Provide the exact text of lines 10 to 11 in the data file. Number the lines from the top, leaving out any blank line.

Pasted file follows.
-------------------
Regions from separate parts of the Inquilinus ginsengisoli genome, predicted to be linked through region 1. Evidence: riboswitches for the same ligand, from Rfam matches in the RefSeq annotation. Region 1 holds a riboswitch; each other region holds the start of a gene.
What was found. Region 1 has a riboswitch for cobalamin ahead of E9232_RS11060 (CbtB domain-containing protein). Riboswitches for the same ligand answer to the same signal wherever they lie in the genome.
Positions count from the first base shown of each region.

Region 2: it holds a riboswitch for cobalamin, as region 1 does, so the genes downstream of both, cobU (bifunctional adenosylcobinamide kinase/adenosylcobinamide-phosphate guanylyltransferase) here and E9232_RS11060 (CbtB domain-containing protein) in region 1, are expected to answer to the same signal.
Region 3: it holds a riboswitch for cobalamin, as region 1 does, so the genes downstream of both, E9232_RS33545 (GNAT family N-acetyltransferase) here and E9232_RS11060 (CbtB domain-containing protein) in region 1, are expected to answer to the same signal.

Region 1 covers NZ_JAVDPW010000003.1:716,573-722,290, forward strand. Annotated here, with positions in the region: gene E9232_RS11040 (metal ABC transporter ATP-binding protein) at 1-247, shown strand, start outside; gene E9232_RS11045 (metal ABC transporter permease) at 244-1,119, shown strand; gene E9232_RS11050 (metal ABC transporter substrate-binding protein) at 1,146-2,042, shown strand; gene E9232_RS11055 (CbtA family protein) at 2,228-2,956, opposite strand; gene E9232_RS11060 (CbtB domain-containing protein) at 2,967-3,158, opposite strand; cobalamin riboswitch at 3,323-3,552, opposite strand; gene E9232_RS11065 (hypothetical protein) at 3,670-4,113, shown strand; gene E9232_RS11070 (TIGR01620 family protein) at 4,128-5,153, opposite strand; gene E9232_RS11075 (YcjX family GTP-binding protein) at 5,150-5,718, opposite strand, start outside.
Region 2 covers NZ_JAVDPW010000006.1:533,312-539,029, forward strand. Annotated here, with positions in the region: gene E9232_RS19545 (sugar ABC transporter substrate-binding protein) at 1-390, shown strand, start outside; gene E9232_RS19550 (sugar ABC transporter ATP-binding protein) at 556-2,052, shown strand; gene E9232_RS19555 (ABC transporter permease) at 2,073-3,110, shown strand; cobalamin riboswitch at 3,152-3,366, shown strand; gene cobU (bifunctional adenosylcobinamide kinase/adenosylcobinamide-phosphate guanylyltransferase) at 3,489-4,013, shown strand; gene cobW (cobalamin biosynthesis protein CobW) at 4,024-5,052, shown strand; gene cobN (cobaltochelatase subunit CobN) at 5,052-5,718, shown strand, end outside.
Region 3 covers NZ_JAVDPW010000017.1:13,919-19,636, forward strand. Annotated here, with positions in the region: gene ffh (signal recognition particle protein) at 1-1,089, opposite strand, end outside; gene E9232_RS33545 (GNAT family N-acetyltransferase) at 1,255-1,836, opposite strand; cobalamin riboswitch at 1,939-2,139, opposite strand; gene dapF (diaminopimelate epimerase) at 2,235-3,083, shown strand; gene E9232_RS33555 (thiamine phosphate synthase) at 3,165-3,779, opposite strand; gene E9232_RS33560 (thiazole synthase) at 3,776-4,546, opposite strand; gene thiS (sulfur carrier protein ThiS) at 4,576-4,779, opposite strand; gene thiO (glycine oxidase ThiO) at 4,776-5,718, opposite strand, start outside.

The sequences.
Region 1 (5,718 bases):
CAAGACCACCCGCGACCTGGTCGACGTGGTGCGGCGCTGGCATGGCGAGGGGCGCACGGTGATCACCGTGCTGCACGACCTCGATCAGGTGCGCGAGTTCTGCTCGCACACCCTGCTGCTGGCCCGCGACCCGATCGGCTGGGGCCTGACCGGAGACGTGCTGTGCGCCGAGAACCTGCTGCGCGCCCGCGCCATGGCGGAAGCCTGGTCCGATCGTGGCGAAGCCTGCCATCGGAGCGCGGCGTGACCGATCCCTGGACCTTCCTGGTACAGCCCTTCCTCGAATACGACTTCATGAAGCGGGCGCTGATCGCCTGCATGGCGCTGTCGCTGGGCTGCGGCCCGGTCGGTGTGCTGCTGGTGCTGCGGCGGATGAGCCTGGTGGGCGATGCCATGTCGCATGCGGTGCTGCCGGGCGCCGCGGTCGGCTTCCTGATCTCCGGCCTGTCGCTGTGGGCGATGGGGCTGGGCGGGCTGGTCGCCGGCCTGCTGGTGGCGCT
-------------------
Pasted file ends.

Region 1 (5,718 bases):
CAAGACCACCCGCGACCTGGTCGACGTGGTGCGGCGCTGGCATGGCGAGGGGCGCACGGTGATCACCGTGCTGCACGACCTCGATCAGGTGCGCGAGTTCTGCTCGCACACCCTGCTGCTGGCCCGCGACCCGATCGGCTGGGGCCTGACCGGAGACGTGCTGTGCGCCGAGAACCTGCTGCGCGCCCGCGCCATGGCGGAAGCCTGGTCCGATCGTGGCGAAGCCTGCCATCGGAGCGCGGCGTGACCGATCCCTGGACCTTCCTGGTACAGCCCTTCCTCGAATACGACTTCATGAAGCGGGCGCTGATCGCCTGCATGGCGCTGTCGCTGGGCTGCGGCCCGGTCGGTGTGCTGCTGGTGCTGCGGCGGATGAGCCTGGTGGGCGATGCCATGTCGCATGCGGTGCTGCCGGGCGCCGCGGTCGGCTTCCTGATCTCCGGCCTGTCGCTGTGGGCGATGGGGCTGGGCGGGCTGGTCGCCGGCCTGCTGGTGGCGCT